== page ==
During the hearing, Mark Steward, director of enforcement and market insight at the Financial Conduct Authority (FCA) said the FCA preferred not to run ads warning people before agreeing that “the irony of us having to pay social media to publish warnings about advertising that they’re receiving money from is not lost on us.”

Thornley told Insurance Times: “The fact that the FCA are considering whether to accept these advertising credits is telling. It shows [the regulator is] more interested in resolving the root cause of the issue rather than treating the symptoms by buying more ad words.

“There is now growing momentum behind greater regulation for online advertising – from regulators and parliamentarians alike. We’re confident our work and collaboration with government and industry partners such as the ABI and Insurance Fraud Bureau (IFB) will deliver a solution that protects consumers from the harm the issue brings.”

But what has been done so far to tackle spoof adverts?

A Freedom of Information Act (FOI) request raised in July 2021 by Insurance Times revealed that this year up until April, the regulator spent £241,546.91 on Google ad words.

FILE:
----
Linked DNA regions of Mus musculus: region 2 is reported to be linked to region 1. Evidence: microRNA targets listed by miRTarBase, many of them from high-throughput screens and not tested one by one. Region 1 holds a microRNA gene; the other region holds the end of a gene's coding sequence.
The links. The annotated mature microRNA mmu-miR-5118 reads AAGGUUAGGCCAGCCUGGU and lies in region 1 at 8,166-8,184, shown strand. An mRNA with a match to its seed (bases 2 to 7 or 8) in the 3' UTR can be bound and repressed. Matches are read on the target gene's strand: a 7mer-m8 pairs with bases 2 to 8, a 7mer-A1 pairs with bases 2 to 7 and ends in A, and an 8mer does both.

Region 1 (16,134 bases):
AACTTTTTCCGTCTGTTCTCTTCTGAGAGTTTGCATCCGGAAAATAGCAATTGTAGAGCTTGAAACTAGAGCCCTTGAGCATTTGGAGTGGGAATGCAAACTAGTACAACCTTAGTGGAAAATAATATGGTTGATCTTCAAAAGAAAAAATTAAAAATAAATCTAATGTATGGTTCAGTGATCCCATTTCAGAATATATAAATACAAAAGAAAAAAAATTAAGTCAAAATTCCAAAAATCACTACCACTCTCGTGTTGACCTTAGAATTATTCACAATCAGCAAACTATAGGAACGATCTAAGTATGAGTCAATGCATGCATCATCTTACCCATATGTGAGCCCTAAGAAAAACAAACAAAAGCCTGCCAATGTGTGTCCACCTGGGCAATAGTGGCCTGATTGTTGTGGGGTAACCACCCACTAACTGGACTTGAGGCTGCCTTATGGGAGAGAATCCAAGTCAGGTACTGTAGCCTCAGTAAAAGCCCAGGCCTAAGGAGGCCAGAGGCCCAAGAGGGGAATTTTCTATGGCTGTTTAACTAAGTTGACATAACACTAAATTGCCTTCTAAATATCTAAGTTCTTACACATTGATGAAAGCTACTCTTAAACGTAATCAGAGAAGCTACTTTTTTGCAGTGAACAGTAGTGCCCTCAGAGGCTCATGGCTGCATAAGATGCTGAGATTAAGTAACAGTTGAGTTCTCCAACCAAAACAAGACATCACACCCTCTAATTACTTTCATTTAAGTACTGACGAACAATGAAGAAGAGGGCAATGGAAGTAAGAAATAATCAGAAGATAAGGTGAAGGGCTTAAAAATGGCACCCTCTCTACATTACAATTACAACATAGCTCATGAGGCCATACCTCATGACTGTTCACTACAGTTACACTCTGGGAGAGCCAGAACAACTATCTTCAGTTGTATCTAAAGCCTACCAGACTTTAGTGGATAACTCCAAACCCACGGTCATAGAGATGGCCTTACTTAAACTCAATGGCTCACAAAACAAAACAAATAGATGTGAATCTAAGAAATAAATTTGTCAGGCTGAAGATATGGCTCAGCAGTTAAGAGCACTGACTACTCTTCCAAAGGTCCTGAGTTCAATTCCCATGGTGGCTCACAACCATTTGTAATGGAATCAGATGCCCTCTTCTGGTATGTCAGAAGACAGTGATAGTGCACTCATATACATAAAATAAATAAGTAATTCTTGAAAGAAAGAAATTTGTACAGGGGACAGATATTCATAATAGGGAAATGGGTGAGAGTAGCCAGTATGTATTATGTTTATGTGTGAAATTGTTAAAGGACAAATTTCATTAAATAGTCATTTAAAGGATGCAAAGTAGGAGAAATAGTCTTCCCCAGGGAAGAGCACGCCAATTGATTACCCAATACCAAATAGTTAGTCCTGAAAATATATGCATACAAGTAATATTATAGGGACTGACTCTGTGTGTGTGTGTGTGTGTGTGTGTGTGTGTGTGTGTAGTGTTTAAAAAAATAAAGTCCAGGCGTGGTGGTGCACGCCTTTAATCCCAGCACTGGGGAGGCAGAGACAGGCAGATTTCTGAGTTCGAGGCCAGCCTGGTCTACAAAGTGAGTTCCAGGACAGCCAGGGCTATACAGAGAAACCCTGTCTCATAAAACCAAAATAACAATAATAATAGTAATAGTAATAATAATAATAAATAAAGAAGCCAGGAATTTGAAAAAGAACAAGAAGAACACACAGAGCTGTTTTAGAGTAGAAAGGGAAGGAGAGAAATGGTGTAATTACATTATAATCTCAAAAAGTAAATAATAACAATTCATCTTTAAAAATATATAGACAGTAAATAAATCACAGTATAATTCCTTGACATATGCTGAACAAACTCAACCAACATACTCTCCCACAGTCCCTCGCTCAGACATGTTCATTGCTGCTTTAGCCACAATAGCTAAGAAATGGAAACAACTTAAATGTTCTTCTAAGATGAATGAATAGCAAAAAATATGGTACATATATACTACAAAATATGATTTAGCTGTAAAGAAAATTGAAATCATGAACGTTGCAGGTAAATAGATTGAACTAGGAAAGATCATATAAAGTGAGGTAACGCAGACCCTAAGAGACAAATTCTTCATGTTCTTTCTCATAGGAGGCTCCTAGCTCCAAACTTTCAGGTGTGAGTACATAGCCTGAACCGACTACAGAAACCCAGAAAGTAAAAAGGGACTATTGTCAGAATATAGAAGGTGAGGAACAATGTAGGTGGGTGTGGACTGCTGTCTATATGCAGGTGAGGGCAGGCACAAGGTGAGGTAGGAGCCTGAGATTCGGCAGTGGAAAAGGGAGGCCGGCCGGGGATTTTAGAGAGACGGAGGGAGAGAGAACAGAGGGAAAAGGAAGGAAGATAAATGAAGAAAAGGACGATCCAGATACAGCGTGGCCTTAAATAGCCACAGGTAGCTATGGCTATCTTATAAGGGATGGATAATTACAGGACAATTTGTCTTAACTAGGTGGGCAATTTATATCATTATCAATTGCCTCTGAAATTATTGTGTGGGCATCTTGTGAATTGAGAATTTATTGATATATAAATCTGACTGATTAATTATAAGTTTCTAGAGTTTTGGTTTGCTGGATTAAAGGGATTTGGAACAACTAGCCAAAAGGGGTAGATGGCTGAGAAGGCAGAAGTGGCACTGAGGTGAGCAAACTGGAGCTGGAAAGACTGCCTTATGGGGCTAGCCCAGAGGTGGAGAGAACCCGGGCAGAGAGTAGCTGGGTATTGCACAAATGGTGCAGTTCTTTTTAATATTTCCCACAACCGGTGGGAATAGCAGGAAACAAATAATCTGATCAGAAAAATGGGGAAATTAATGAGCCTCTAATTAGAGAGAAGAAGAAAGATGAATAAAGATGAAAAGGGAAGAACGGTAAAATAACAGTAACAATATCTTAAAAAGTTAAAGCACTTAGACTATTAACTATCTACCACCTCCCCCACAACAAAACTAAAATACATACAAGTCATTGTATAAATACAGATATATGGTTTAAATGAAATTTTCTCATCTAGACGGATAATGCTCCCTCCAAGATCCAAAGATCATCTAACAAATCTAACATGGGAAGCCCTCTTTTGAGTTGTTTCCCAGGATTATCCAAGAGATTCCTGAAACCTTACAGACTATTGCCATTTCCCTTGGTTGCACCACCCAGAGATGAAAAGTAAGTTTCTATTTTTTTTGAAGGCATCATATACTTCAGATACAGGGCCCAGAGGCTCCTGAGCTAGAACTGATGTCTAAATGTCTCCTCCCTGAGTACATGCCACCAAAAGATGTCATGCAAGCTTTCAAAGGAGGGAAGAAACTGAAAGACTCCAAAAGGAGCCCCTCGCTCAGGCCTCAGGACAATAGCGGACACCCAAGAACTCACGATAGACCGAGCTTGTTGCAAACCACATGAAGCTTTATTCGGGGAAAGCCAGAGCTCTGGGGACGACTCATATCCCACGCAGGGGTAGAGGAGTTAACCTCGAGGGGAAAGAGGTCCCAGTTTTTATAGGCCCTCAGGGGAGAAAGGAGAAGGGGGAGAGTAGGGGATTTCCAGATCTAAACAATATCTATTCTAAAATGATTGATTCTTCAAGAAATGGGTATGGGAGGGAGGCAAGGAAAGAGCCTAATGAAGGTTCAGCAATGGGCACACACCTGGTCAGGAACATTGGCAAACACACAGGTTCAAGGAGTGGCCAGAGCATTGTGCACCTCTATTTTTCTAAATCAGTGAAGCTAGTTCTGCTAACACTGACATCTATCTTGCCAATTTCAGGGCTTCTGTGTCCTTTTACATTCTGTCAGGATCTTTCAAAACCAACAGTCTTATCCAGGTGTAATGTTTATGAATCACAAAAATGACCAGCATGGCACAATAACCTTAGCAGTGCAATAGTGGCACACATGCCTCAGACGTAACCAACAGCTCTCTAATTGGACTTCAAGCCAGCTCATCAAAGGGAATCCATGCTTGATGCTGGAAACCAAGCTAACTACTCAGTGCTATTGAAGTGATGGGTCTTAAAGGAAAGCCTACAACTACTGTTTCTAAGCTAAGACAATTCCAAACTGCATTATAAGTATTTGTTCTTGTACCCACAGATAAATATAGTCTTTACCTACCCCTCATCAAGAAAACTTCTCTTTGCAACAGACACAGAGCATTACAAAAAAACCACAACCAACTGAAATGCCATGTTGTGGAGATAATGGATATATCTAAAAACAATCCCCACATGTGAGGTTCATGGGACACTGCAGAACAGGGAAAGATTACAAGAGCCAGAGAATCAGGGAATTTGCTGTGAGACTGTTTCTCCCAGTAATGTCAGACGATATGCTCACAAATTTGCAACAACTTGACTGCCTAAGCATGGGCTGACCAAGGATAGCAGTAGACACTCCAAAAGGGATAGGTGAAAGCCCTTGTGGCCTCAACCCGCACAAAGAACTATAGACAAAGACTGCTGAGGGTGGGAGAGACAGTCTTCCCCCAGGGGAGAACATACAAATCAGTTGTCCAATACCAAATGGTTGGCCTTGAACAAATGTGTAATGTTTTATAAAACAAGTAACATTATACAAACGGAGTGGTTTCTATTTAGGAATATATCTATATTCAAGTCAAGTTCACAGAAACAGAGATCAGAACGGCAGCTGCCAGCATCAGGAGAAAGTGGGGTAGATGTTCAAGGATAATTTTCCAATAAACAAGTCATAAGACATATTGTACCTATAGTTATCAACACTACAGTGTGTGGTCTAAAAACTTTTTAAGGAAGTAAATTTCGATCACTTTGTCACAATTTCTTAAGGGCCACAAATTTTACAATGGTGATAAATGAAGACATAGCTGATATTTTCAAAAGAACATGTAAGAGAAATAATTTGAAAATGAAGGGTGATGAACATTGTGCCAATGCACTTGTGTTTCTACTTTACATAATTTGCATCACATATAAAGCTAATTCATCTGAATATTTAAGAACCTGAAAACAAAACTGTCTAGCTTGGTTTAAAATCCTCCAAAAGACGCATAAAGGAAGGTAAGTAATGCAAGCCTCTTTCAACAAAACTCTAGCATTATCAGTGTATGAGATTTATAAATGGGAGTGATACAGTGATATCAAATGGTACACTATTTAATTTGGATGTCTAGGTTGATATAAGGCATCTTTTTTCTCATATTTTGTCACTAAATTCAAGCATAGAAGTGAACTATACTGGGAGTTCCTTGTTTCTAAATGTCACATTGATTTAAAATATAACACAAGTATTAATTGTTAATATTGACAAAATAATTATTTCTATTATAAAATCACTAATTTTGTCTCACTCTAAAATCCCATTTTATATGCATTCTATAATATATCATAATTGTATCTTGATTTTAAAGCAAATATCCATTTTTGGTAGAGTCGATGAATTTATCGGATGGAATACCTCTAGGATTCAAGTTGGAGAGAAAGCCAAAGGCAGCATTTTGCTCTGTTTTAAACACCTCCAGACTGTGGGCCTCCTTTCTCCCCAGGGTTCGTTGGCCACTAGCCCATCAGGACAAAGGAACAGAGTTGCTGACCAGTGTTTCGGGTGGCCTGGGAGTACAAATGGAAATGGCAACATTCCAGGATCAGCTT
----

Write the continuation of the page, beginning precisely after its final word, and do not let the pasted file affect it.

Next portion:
Last year, it spent £623,029.58 on Google ad words, compared to £1,247,380.01 in 2019 and £1,690,828.51 in 2018.

“The regulator has spent a huge amount of money on this so far and in evidence to the Treasury Committee, [the FCA’s] director of enforcement Mark Steward said the irony of paying tech firms advertising revenues to mitigate the problem has not been lost on them,” Thornley added.

Steward reportedly told the Treasury: “The irony of us having to pay social media to publish warnings about advertising that they’re receiving money from is not lost on [the FCA].”

Following a number of investigations, consumer champion organisation Which? said in July that scammers are paying to be at the top of Google searches, often posing as genuine financial service firms.